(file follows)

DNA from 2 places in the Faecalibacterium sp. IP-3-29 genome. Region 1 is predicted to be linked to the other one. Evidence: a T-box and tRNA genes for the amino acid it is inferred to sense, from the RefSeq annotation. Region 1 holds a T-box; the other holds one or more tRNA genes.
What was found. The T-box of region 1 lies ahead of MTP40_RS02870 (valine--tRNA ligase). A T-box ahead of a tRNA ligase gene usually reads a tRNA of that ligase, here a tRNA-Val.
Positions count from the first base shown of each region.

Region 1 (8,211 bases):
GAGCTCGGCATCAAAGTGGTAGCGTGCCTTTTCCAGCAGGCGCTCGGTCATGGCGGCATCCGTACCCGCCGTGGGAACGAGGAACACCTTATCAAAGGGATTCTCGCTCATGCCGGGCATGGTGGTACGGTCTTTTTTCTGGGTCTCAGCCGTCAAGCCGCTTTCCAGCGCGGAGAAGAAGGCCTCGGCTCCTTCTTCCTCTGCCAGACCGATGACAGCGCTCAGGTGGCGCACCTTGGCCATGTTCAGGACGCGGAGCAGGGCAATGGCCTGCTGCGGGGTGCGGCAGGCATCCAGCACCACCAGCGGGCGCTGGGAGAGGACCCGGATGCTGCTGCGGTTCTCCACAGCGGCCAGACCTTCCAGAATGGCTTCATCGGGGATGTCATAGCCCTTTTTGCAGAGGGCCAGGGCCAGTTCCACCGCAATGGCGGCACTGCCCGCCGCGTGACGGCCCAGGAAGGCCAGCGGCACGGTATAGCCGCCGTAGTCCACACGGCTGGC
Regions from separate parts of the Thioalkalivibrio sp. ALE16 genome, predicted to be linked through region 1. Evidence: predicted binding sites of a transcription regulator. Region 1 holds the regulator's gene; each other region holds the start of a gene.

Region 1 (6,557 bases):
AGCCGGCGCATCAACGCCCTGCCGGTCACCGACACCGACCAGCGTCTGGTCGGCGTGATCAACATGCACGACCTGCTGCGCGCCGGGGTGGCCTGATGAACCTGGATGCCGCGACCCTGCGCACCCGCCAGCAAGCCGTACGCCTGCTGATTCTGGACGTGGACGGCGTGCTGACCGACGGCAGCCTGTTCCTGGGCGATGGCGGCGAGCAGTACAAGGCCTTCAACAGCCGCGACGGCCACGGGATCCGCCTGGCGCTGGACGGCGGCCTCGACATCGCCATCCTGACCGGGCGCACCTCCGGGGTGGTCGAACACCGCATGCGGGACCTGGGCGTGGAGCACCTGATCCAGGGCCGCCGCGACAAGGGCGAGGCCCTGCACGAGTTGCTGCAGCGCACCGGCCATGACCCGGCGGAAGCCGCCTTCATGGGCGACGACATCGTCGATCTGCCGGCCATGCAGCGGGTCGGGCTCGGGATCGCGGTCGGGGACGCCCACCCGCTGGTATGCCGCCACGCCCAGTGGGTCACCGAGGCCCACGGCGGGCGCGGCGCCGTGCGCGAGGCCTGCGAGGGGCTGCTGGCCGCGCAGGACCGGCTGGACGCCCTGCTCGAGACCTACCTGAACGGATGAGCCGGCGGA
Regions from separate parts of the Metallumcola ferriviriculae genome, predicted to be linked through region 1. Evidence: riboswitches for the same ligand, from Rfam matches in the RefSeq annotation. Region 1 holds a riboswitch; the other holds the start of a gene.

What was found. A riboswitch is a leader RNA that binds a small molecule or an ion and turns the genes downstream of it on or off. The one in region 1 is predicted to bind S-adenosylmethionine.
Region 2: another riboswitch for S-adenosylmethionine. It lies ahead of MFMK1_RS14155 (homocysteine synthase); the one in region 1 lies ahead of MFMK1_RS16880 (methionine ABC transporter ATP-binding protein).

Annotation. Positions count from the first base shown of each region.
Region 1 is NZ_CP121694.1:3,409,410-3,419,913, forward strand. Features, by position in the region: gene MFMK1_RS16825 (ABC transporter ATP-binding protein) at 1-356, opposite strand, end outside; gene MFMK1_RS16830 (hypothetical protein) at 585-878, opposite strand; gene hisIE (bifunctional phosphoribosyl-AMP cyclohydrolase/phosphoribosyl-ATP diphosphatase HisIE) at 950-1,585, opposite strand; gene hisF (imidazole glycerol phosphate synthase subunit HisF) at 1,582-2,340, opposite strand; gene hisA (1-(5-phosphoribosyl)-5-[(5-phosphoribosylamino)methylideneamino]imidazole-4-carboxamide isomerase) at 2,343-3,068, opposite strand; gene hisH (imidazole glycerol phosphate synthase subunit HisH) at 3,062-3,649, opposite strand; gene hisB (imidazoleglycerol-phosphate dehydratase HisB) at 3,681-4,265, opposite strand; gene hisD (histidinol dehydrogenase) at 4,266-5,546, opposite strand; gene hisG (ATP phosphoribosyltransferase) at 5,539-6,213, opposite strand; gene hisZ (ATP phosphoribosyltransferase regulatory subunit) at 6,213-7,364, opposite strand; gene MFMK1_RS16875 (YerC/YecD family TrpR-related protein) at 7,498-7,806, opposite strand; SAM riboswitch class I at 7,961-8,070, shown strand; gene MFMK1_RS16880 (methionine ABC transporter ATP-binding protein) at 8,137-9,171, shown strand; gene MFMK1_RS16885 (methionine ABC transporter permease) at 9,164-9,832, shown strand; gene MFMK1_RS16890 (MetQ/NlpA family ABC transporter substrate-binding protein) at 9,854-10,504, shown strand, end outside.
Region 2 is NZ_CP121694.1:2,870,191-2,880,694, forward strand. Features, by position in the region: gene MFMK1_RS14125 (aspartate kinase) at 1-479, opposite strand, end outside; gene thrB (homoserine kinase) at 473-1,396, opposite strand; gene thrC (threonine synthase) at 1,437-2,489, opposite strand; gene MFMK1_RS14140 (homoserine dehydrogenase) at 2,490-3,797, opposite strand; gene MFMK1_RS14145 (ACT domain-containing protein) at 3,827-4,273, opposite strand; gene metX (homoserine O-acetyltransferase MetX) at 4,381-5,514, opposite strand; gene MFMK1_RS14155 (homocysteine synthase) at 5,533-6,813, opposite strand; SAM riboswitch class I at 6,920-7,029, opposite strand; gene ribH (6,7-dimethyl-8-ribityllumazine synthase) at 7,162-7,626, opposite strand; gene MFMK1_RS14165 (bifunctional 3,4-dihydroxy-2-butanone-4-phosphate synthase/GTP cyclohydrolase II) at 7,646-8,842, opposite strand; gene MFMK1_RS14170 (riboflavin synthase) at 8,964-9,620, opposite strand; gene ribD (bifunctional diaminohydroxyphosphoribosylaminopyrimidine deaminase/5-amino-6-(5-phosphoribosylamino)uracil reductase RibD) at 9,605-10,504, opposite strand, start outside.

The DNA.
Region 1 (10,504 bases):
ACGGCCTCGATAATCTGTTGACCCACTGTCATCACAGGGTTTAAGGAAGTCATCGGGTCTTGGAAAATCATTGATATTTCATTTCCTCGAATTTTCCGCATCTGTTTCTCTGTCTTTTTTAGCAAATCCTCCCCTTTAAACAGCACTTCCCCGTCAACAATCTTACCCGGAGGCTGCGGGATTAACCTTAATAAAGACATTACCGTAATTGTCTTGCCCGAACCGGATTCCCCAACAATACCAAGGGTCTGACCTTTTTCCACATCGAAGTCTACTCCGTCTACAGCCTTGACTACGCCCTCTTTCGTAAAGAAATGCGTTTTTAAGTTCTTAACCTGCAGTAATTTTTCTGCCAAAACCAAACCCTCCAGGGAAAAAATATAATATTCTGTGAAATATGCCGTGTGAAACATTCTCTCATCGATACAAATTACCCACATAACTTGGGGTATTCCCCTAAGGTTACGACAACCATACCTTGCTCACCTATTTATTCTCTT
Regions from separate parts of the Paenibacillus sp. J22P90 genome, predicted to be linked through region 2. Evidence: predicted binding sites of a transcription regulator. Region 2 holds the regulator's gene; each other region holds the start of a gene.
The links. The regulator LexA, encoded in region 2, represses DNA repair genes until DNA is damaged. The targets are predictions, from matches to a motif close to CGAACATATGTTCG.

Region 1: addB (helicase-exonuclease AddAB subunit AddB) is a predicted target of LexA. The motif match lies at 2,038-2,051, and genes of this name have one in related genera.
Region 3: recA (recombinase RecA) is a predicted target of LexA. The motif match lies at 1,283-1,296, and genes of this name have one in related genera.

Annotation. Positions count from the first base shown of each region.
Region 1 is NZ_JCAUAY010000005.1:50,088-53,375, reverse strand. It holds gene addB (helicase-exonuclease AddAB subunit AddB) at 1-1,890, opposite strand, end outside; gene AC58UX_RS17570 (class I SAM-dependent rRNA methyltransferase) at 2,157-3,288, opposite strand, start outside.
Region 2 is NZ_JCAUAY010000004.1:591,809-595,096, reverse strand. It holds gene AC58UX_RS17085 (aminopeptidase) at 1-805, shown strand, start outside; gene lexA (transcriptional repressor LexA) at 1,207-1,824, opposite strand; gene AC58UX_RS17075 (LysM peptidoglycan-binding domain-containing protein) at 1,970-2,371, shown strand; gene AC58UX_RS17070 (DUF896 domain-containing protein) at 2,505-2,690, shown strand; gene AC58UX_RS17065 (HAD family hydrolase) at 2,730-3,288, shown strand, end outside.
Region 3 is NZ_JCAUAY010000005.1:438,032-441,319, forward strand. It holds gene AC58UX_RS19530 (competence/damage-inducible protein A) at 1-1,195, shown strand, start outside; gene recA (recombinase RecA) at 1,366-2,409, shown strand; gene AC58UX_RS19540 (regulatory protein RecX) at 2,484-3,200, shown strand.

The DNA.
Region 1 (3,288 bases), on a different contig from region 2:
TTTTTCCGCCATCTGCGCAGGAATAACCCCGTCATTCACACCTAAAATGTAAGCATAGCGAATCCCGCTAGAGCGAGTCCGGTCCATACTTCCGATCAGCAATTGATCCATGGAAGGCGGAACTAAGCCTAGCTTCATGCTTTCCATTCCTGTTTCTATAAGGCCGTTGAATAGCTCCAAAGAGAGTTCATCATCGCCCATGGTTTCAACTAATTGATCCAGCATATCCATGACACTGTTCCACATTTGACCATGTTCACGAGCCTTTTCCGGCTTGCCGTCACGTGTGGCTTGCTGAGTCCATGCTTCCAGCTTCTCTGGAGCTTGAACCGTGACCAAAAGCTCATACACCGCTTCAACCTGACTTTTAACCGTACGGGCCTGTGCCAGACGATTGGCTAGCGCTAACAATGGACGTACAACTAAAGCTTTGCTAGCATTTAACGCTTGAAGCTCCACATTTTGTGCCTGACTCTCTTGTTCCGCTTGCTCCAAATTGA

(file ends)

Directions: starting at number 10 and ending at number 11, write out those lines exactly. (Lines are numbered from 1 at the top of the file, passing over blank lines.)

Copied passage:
What was found. A riboswitch is a leader RNA that binds a small molecule or an ion and turns the genes downstream of it on or off. The one in region 1 is predicted to bind S-adenosylmethionine.
Region 2: another riboswitch for S-adenosylmethionine. It lies ahead of MFMK1_RS14155 (homocysteine synthase); the one in region 1 lies ahead of MFMK1_RS16880 (methionine ABC transporter ATP-binding protein).